Most meetings in Truro are remote only. Go to truro-ma.gov and click on the meeting you want to watch. The agenda includes instructions on how to join.
Thursday, Feb. 17
- Climate Action Committee, 10:30 a.m.
- Pamet Harbor Commission, 3 p.m., Town Hall
- Truro Housing Authority, 4:15 p.m.
- School Committee, 5:15 p.m.,
Friday, Feb. 18
- Open Space Committee, 12:30 p.m.
- Library Trustees, 3:30 p.m.
Monday, Feb. 21
- Charter Review Committee, 4 p.m.
Tuesday, Feb. 22
- Select Board, 5 p.m.
Wednesday, Feb. 23
- Planning Board, 4:30 p.m.
- Walsh Property Community Planning Committee, 6:30 p.m.
Roads at Risk
Lying low helps you stay under the radar — unless you’re a road. On March 4, at 10 a.m., the Cape Cod Commission will hold a public workshop on Zoom about its Low-Lying Roads Project, which aims to identify roads at risk of damage from flooding and erosion.
A low-lying road is exactly what it sounds like: a roadway that sits low enough to flood during a storm, or in the future if sea levels continue to rise at current rates.
The commission initiated the project in September to address threats to Cape infrastructure posed by climate change. It contracted with environmental consultants from the Woods Hole Group (WHG) to assess the vulnerability of road segments, bridges, and culverts across eight Cape communities using the Mass. Coast Flood Risk Model.
According to the WHG, the model calculates vulnerability based on sea level rise projections from the Mass. Executive Office of Energy and Environmental Affairs (EOEEA), records of tidal flooding from the last century, and future storms projected based on recent increases in storm frequency and intensity, which WHG attributes to climate change.
So far, they’ve held workshops in Orleans, Yarmouth, Eastham, Dennis, Sandwich, and Wellfleet.
“Data analysis is excellent, but nobody knows the community like its residents,” said Sarah Colvin, the Commission’s spokesperson. A list of the low-lying roads that are threatened in Truro will be presented at the meeting and then commission staff will ask those present to suggest other roads or infrastructure that need fortifying.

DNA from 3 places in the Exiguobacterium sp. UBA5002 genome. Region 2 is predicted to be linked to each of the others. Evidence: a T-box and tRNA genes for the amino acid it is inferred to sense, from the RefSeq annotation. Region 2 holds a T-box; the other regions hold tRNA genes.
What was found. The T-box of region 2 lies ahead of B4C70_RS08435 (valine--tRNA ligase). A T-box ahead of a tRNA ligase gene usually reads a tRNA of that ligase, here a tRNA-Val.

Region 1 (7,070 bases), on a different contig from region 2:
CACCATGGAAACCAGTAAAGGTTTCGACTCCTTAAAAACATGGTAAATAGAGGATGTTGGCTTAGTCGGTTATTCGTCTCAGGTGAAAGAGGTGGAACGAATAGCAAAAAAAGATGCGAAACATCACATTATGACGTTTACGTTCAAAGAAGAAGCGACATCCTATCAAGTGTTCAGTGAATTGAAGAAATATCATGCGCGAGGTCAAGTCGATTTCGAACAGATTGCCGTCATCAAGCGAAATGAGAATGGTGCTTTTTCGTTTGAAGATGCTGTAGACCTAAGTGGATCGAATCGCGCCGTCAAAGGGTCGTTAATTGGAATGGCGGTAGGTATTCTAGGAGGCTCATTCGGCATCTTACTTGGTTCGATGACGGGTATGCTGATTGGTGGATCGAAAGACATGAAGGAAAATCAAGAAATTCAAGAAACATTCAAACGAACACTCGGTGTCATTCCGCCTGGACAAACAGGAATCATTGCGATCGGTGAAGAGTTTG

At the Wellfleet presentation, the commission staff identified the following roads where portions will be threatened by flooding by 2030: Commercial Street, King Phillip Road, Old Pier Road, and Lieutenant Island Road.
Video recordings of the previous workshops and more information about the project are available at capecodcommission.org. Find the invitation to the workshop, including a Zoom link, at truro-ma.gov. —Abbey Dwight
There are plenty of seats up for grabs at the annual town election on May 10. The cemetery commission has one three-year seat open. Incumbent Elizabeth Haskell is up for re-election. Kevin Grunwald’s seat on the housing authority is open, as is incumbent Mary Abt’s on the board of library trustees. Steve Sollog’s five-year seat on the planning board is open. Both Ken Oxtoby and Christine Roderick’s seats on the school committee are up for grabs.
Bob Weinstein and Sue Areson are up for re-election on the select board.
Nomination papers can be picked up by Friday, March 18, and must be submitted by March 22. The last day to register to vote in the election is Wednesday, April 6.
Contact the town clerk at [email protected] or (508) 214-0923 with questions. —K.C. Myers